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Israel easing blockade of Gaza 'except for military items'

By the CNN Wire Staff
Protesters wave the Palestinian flag while protesting in Turkey earlier this month.
Protesters wave the Palestinian flag while protesting in Turkey earlier this month.
STORY HIGHLIGHTS
  • Netanyahu announces Israel easing Gaza blockade
  • NEW: Palestinian government and organization say it's not enough
  • United States, Mideast envoy Blair commend policy change
  • NEW: German minister denied access to Gaza
RELATED TOPICS
  • Gaza
  • Turkey
  • Israel

Jerusalem (CNN) -- Israel plans to ease its blockade of Gaza, Prime Minister Benjamin Netanyahu said Sunday following an Israeli Security Cabinet meeting, a step commended by major powers and brushed off by a Palestinian organization and government.

"The government position is that Israel should open all the crossings of Gaza in accordance with 2005 AMA agreement, and end the closure regime," Palestinian government spokesman Ghassan Khatib told CNN.

Tony Blair, envoy for the Middle East Quartet -- the U.S., Russia, the European Union and the United Nations -- said in a statement Israel would publish a list of weapons and war items not permitted into Gaza rather than those permitted, and allow full access of civilian goods.

The Security Cabinet said last week it planned to revamp its policy, paving the way for a vote Sunday.

"This comes as a partial manner due to international pressure but does not meet the minimal needs of the people in Gaza to live in dignity," said Hanan Ashrawi, member of the Palestine Liberation Organization executive committee.

Ashraw said the steps were an improvement but the blockade should be completely lifted and the Israeli occupation ended.

Israel's announcement comes three weeks after ships in Israel's naval blockade sparred with a flotilla of aid ships heading to Gaza. Nine Turkish activists were killed in the incident, which drew international criticism.

Israel's military stopped the flotilla and boarded the ships. Israel says its troops were attacked with knives, metal poles and other objects on one of the boats, and the flotilla passengers say they were fired upon without provocation.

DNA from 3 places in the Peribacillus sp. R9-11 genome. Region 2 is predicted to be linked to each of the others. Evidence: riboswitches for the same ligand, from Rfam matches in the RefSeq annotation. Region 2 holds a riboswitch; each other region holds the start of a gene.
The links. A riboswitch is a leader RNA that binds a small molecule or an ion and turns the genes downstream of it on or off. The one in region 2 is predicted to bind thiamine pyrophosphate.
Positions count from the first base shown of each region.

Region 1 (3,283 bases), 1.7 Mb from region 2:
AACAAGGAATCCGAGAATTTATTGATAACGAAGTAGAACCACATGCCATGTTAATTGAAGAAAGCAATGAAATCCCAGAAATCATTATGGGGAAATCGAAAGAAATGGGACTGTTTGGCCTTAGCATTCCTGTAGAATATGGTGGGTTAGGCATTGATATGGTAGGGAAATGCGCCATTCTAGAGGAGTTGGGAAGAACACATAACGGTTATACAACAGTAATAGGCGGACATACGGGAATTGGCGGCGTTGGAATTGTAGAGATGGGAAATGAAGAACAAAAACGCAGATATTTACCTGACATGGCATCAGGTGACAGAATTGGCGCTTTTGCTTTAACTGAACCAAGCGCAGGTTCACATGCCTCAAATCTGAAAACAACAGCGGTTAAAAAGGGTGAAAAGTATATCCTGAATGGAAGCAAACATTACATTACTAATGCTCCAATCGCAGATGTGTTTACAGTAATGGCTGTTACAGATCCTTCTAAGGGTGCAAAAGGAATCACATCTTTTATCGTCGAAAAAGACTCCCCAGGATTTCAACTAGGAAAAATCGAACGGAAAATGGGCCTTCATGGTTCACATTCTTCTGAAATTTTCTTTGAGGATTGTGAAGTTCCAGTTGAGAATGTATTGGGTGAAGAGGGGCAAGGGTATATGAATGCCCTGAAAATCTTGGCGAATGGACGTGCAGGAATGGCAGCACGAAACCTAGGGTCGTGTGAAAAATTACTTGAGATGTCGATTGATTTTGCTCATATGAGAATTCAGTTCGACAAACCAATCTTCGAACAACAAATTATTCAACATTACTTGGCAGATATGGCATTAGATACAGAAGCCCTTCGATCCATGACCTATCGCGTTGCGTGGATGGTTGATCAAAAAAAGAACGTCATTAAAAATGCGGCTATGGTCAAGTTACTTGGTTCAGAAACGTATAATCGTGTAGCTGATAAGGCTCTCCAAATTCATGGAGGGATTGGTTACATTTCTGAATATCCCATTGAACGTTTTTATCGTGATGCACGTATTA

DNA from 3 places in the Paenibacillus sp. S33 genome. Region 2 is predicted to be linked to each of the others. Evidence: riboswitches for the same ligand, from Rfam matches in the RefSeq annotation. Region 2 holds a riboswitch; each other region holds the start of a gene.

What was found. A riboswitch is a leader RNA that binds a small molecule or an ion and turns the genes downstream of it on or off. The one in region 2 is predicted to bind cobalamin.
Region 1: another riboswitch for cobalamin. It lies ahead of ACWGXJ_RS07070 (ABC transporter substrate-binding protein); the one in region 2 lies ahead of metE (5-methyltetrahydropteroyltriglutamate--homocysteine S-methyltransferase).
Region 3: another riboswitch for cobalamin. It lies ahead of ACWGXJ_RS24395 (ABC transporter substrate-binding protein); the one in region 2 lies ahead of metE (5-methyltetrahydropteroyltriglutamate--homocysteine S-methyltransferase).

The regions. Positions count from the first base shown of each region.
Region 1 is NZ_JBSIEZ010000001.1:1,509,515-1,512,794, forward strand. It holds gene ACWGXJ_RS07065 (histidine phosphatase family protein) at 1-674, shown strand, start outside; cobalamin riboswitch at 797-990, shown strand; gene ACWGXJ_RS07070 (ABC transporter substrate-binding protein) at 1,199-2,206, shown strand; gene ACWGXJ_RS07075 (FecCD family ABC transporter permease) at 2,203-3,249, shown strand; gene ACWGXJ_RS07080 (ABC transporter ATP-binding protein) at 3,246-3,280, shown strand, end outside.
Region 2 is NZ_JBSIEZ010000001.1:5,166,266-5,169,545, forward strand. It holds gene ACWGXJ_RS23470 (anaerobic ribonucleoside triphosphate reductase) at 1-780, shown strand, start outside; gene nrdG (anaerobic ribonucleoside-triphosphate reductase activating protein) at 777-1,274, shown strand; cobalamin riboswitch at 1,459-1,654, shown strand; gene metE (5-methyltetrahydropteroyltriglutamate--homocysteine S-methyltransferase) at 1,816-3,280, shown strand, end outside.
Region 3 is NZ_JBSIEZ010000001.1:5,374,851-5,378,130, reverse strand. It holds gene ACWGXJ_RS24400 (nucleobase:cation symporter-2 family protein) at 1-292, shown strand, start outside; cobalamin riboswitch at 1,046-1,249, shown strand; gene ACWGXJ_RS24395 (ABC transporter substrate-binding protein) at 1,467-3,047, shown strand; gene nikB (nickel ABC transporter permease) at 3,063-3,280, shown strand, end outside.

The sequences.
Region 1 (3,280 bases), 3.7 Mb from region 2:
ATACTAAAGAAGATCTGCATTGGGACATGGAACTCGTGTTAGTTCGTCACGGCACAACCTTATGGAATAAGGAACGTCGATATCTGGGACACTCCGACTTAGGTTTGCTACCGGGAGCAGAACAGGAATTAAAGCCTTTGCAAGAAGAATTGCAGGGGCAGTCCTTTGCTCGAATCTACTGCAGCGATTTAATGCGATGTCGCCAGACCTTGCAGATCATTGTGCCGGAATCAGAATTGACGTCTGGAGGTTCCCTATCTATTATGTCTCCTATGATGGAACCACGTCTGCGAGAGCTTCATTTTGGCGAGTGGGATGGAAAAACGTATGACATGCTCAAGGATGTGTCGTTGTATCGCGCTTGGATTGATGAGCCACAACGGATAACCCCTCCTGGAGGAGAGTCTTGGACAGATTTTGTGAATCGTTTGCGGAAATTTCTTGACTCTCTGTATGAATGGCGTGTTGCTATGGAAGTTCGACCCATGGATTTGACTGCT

The latest step is among six the Israeli government will begin implementing as soon as possible, including expanding operations at the existing operating land crossings and streamlining the permitting process of international aid groups the government recognizes, the prime minister said.

The naval blockade of Gaza remains in place, and military officials will continue to inspect goods on Gaza-bound ships, Netanyahu said. "Israel will continue to facilitate the expeditious inspection and delivery of goods bound for Gaza through the port of Ashdod."

Blair, who met with Netanyahu on Sunday, said the move should radically change the exchange of goods in the area.

"Plainly there are still issues to be addressed and the test of course will be not what is said, but what is done," Blair said in a statement. "But I welcome strongly this statement of policy and the Office of the Quartet Representative looks forward to working closely with the Government of Israel and other partners on its implementation."

The White House also commended the policy, saying in a statement it will improve conditions for Palestinians in Gaza while preventing the entry of weapons.

"We will work with Israel, the Palestinian Authority, the Quartet and other international partners to ensure these arrangements are implemented as quickly and effectively as possible and to explore additional ways to improve the situation in Gaza, including greater freedom of movement and commerce between Gaza and the West Bank," the statement said. "There is more to be done, and the president looks forward to discussing this new policy, and additional steps, with Prime Minister Netanyahu during his visit to Washington on July 6."

"Over these coming months we therefore need: to improve life in Gaza; continue the growth in the West Bank and the PA development of its institutions for statehood; and ensure that the indirect talks, led by Senator Mitchell, turn into full direct negotiations," Blair said.

The White House said, "there is no need for unnecessary confrontations, and we call on all parties to act responsibly in meeting the needs of the people of Gaza."

Israel, the United States and Blair all called for the release of Gilad Shalit, an Israeli soldier who has been held in Gaza for nearly four years. "We will redouble our efforts to secure his freedom," Blair said.

Separately, Germany criticized Israeli officials for denying Dirk Niebel, German minister of economic cooperation and development, entry into Gaza.

"The goal of the federal government remains the complete end of the blockade Gaza Strip," German Foreign Minister Guido Westerwelle said in a Sunday statement. "That is not only Germany's stance but also that of our partners in the European Union."

Yigal Palmor, spokesman for the Israeli foreign ministry, said Neibel was not allowed to enter Gaza because "Hamas uses visits of this kind for purposes of manipulation and misrepresentation of international legitimacy and normal relations with the international community."

Israel's policy of denying high-ranking diplomats access to Gaza -- in place since last year's Israeli incursion into Gaza -- has angered European governments which finance various programs in Gaza. Israel made an exception earlier this year, when it allowed United Nations Secretary-General Ban Ki-moon and Baroness Catherine Ashton, EU foreign policy chief, to visit Gaza.

CNN's Guy Azriel, Kareem Khadder, and Ben Brumfield contributed to this report.

 
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